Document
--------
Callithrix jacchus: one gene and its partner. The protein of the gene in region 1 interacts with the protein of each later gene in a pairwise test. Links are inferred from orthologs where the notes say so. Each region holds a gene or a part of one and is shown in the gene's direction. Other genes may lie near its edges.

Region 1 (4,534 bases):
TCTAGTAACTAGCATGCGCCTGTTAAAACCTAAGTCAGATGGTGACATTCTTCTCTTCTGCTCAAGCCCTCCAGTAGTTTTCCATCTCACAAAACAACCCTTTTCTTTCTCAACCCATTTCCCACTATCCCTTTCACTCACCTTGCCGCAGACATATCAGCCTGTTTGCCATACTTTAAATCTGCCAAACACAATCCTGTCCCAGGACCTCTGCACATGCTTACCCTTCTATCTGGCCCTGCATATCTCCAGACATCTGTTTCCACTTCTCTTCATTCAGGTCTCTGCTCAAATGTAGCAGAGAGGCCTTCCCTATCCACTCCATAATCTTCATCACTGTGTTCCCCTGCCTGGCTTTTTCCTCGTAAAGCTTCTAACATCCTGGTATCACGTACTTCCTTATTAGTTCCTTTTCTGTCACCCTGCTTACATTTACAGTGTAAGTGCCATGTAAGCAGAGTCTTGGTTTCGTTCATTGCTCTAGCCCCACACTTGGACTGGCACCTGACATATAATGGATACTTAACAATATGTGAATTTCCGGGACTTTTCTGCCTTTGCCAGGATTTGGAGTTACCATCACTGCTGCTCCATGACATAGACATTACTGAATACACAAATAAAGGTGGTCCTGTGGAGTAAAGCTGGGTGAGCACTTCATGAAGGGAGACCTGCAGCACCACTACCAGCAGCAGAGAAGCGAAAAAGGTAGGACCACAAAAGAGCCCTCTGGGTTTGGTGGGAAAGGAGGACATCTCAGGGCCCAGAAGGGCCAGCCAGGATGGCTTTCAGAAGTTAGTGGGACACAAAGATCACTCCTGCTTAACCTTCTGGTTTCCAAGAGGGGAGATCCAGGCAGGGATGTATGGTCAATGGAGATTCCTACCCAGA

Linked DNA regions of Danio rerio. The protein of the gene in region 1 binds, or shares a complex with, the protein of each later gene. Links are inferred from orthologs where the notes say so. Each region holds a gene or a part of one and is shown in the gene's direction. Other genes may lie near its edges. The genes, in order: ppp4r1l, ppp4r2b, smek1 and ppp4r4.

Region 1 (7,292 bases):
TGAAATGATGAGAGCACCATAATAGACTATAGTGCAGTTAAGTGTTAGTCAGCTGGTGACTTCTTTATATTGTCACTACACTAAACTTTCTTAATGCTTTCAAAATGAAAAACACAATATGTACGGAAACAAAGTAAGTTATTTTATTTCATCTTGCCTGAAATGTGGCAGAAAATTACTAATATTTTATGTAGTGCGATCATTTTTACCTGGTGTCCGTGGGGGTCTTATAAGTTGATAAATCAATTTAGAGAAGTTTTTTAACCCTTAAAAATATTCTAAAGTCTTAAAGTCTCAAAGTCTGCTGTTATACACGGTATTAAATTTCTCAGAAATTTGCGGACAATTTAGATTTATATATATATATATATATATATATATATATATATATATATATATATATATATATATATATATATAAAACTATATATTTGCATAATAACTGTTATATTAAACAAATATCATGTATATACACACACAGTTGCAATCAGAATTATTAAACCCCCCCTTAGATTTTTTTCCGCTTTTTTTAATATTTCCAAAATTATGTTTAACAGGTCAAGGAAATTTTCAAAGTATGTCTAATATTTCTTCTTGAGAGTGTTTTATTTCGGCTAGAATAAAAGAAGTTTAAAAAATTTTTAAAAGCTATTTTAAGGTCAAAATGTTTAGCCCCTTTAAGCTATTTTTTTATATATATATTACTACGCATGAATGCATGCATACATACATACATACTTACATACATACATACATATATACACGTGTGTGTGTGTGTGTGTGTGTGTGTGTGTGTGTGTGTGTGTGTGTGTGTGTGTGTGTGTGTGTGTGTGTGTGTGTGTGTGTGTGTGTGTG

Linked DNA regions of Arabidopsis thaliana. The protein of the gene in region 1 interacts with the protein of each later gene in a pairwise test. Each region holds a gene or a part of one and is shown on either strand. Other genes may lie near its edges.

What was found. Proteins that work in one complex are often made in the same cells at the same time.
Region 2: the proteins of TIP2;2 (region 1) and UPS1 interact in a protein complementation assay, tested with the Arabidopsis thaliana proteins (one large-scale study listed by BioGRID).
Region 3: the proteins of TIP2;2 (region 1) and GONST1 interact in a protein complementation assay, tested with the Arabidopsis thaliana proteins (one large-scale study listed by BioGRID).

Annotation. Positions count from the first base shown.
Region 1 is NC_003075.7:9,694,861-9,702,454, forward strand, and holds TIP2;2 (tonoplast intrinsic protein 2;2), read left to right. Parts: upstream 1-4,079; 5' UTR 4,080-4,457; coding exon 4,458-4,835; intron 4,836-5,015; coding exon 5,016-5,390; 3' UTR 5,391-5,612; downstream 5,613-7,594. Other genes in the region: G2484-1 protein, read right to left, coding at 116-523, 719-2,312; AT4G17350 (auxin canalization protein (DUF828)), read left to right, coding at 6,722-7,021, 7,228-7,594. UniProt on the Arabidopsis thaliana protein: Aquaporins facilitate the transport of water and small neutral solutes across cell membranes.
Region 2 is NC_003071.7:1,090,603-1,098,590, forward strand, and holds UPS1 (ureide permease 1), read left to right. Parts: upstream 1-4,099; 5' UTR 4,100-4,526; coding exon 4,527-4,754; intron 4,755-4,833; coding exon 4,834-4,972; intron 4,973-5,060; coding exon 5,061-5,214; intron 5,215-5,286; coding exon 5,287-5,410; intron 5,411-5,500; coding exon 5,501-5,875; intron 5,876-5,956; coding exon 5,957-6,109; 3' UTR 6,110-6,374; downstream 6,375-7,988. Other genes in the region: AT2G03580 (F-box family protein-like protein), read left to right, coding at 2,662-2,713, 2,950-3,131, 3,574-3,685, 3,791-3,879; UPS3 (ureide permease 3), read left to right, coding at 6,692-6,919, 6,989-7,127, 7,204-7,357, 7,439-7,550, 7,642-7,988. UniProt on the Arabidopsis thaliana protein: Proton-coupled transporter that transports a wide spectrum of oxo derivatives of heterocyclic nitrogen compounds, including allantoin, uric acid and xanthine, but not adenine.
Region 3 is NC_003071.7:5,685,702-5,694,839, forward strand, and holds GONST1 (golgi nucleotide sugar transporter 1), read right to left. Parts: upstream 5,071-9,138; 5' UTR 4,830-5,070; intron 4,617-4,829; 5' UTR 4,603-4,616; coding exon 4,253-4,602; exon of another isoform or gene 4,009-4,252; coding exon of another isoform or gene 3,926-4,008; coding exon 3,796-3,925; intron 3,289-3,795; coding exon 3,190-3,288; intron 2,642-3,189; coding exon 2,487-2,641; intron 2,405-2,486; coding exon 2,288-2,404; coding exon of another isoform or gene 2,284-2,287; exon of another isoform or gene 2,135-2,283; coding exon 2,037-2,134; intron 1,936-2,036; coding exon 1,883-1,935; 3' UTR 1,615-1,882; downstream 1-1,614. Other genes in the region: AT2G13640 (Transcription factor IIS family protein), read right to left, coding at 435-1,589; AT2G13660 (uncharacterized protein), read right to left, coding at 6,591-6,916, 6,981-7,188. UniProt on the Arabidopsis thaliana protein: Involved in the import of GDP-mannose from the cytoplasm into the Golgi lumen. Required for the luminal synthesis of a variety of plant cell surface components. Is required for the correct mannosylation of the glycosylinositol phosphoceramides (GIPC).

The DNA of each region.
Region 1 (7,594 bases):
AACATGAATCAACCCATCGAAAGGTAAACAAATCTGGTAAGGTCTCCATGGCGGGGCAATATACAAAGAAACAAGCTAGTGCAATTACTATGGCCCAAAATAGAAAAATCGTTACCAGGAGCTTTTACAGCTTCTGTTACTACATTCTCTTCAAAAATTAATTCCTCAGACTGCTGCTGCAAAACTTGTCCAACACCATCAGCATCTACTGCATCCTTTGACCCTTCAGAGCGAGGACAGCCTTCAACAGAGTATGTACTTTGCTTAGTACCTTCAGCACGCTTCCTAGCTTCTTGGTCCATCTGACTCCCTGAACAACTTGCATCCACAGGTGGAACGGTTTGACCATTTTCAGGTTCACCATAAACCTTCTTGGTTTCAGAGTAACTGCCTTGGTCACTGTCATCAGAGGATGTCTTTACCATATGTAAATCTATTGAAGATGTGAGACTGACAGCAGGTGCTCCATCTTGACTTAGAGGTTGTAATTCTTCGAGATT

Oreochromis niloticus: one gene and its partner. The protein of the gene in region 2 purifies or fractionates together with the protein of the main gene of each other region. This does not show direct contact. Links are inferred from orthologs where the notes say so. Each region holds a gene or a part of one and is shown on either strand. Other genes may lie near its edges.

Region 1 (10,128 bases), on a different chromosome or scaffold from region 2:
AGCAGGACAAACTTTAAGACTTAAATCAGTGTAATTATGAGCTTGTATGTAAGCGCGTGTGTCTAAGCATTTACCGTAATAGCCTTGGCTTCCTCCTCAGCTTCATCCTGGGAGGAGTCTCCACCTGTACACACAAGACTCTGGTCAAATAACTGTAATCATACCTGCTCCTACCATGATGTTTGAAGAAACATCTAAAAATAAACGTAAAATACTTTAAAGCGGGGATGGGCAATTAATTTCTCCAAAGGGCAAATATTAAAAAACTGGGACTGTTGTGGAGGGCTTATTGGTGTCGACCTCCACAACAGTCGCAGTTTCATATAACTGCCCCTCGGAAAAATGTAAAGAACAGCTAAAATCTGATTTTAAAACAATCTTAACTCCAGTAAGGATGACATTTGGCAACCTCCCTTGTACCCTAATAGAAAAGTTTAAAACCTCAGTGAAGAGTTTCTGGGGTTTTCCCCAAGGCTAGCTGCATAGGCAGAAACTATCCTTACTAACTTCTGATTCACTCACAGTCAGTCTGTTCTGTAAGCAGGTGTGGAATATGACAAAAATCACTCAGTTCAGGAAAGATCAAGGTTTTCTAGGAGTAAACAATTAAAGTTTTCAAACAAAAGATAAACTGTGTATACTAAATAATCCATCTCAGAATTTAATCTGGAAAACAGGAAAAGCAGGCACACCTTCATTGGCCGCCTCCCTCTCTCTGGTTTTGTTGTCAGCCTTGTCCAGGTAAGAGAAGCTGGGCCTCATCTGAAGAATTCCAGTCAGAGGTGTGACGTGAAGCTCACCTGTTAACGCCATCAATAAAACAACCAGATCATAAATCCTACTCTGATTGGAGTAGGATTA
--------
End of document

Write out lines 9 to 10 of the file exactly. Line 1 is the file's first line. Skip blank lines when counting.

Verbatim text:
Region 2: the proteins of TIP2;2 (region 1) and UPS1 interact in a protein complementation assay, tested with the Arabidopsis thaliana proteins (one large-scale study listed by BioGRID).
Region 3: the proteins of TIP2;2 (region 1) and GONST1 interact in a protein complementation assay, tested with the Arabidopsis thaliana proteins (one large-scale study listed by BioGRID).